U.S. Secretary of State John Kerry (L) shakes hands with Indian Prime Minister Narendra Modi on the sidelines of the Vibrant Gujarat conference in Ahmedabad January 11, 2015. REUTERS/Rick Wilking(reuters_tickers)
By Lesley Wroughton
NEW DELHI (Reuters) - U.S. Secretary of State John Kerry experienced some of the challenges that lie in the way of India's economic rise, as monsoon floods in New Delhi became a talking point at his meeting with Prime Minister Narendra Modi.
"It looks like the rains this time have warmly welcomed you," Modi said as he greeted Kerry and the U.S. delegation on Wednesday for talks.
Kerry's motorcade was caught in two hours of traffic chaos when he arrived in the Indian capital on Monday night for the annual U.S.-India Strategic and Commercial Dialogue that seeks to deepen the bond between the world's two largest democracies.
On Wednesday, on the way to deliver a speech to students after another heavy downpour, his car inched through streets that in places looked like fast-flowing rivers. At times the water reached the top of its wheels.
"You guys all deserve an award for getting here today. I don't know if you came in boats or amphibious vehicles of some kind but thank you so much for making the effort," he told the students at the Indian Institute of Technology.
Roads were blocked off as knots of workers battled to drain the floodwaters.
As the U.S. delegation approached Modi's office, Commerce Secretary Penny Pritzker fell when her heel got caught in a crack on the sidewalk. Kerry came to her aid, picking up a binder she had dropped, and steadying her as they made their way into the meeting.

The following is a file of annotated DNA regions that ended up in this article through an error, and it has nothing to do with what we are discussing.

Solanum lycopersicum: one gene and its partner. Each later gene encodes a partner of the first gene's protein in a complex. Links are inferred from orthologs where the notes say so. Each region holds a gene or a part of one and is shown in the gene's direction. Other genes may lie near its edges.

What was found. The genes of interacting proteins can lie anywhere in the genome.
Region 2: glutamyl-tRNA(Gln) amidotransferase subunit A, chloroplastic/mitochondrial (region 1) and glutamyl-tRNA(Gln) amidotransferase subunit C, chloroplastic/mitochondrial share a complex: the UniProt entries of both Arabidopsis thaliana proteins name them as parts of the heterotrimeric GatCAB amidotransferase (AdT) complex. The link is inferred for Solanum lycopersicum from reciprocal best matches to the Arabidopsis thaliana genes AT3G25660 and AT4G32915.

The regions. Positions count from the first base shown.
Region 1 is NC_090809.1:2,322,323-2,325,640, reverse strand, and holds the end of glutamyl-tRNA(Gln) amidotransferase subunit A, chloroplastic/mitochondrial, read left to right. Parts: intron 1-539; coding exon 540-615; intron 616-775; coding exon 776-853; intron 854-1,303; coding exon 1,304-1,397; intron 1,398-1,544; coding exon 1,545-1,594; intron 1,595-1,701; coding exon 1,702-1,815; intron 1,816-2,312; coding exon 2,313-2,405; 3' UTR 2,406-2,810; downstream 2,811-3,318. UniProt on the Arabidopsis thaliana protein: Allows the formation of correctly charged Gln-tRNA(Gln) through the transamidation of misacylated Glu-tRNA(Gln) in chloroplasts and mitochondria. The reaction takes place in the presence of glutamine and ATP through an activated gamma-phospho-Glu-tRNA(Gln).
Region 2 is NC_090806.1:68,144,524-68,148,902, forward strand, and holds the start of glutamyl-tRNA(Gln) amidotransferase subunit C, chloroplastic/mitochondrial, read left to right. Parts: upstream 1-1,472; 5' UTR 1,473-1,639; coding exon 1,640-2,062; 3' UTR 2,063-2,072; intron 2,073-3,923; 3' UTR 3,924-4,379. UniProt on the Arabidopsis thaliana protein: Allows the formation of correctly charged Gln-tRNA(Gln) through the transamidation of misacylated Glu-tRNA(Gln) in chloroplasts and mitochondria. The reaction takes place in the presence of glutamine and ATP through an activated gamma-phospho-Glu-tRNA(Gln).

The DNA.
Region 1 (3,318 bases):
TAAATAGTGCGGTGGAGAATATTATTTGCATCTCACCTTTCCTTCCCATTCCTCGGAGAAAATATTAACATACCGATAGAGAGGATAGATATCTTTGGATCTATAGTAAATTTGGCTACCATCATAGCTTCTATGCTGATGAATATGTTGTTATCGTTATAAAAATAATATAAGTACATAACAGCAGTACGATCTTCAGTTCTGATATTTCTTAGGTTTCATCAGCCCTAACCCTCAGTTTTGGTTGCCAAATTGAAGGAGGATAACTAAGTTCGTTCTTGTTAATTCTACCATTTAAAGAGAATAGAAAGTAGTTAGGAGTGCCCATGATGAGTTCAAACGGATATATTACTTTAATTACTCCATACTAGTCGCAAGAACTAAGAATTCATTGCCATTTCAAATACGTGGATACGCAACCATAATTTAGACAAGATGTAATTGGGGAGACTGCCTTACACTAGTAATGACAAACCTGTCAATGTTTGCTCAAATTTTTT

Pritzker looked shaken but was unhurt.
Earlier, she told reporters that one focus of the India-U.S. dialogue was on so-called "smart" cities and infrastructure.
Modi has launched an ambitious plan to build up to 100 such futuristic cities to cater for a population that has reached 1.3 billion and is expected to exceed China's by 2022, according to the United Nations.
New economic figures out on Wednesday showed that India's $2.1 trillion economy grew by 7.1 percent in the quarter through June.
That was the fastest of any of the world's largest economies but down from 7.9 percent in the prior quarter. India's economy is growing faster than China's but is just a fifth as large today.
Modi, who needs growth to top 8 percent to create jobs for the million young people who join the workforce each month, has invited foreign investors to "Make in India" and emulate China's industrial miracle, but for now private investment remains weak.
To boost economic opportunity for all, India has to attract investment capital, Kerry said.
"You have to have a market defined by fairness, transparency and a level playing field," he said.
"You have to have sensible regulations and your bureaucracy needs to be streamlined and effective."
India announced on Wednesday a plan to allow foreign investors to settle, emulating policies in countries such as the United States and Singapore to woo investment from abroad.
Despite the inclement weather in New Delhi, Kerry decided to extend his stay for a couple of days after the official part of his visit.
State Department deputy spokesman Mark Toner said Kerry would then fly on to the Group of 20 summit in China on Sept. 4-5. The G20 gathering will be the last to be attended by Barack Obama as U.S. president.
(Additional reporting by Douglas Busvine; editing by Andrew Roche)